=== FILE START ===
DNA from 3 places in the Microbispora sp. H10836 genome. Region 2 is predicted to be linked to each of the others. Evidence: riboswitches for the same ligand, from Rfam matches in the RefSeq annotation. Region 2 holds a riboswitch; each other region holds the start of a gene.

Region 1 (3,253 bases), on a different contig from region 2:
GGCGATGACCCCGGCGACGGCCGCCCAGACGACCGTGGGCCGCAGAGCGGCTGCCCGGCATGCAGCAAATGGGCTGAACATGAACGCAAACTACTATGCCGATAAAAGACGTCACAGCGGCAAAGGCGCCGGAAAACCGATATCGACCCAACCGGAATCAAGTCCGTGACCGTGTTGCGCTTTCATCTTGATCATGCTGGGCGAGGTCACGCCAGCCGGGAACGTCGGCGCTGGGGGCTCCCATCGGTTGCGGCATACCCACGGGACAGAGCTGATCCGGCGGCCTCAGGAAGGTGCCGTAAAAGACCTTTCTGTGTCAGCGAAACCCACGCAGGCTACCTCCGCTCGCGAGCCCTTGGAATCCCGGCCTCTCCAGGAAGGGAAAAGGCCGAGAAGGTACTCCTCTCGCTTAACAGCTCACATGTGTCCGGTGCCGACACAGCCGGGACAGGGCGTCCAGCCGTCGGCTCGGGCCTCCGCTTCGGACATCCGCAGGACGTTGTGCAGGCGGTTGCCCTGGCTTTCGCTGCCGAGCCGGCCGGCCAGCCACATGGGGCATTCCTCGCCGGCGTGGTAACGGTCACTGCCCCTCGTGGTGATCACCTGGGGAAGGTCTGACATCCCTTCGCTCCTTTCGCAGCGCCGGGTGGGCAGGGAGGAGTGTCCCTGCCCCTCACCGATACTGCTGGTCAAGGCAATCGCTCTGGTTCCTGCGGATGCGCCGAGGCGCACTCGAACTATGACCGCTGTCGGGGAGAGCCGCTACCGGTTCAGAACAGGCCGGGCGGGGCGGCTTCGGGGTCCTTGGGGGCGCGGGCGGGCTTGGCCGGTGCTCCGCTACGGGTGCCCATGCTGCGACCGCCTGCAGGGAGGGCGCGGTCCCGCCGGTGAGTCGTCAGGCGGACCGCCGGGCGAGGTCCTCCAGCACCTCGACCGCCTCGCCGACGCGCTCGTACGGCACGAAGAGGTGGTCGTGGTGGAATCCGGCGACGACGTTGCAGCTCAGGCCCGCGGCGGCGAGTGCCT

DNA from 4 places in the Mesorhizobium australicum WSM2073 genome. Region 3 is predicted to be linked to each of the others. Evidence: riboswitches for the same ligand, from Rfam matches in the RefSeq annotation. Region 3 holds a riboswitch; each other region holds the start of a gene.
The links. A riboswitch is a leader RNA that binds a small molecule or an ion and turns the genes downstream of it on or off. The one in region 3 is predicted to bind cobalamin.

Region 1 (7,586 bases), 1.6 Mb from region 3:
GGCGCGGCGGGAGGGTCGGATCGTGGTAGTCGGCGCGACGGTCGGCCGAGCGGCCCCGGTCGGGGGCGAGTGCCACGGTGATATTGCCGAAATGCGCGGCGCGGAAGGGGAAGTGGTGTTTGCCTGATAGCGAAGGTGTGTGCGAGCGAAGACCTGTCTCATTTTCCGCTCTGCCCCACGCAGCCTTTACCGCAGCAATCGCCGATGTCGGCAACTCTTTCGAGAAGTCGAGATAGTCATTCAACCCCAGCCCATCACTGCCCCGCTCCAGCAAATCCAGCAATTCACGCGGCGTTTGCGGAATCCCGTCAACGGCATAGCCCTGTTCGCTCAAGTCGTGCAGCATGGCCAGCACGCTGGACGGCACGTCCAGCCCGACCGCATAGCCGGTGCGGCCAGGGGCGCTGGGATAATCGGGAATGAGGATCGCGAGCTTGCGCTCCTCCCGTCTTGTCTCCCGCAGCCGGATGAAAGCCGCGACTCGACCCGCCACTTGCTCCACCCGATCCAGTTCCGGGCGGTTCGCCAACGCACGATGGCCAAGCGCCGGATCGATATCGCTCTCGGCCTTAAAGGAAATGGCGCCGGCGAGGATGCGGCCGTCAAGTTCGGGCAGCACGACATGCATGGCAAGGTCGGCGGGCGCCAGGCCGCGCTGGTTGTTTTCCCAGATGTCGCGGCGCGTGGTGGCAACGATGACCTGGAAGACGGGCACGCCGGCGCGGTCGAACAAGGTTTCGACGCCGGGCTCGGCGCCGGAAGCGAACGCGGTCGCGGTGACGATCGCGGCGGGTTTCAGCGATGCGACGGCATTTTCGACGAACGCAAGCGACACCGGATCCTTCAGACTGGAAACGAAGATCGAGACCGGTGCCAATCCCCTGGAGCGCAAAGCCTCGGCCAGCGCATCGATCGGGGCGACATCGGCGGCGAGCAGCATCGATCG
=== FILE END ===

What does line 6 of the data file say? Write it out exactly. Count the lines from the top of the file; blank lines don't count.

Region 1 (7,586 bases), 1.6 Mb from region 3: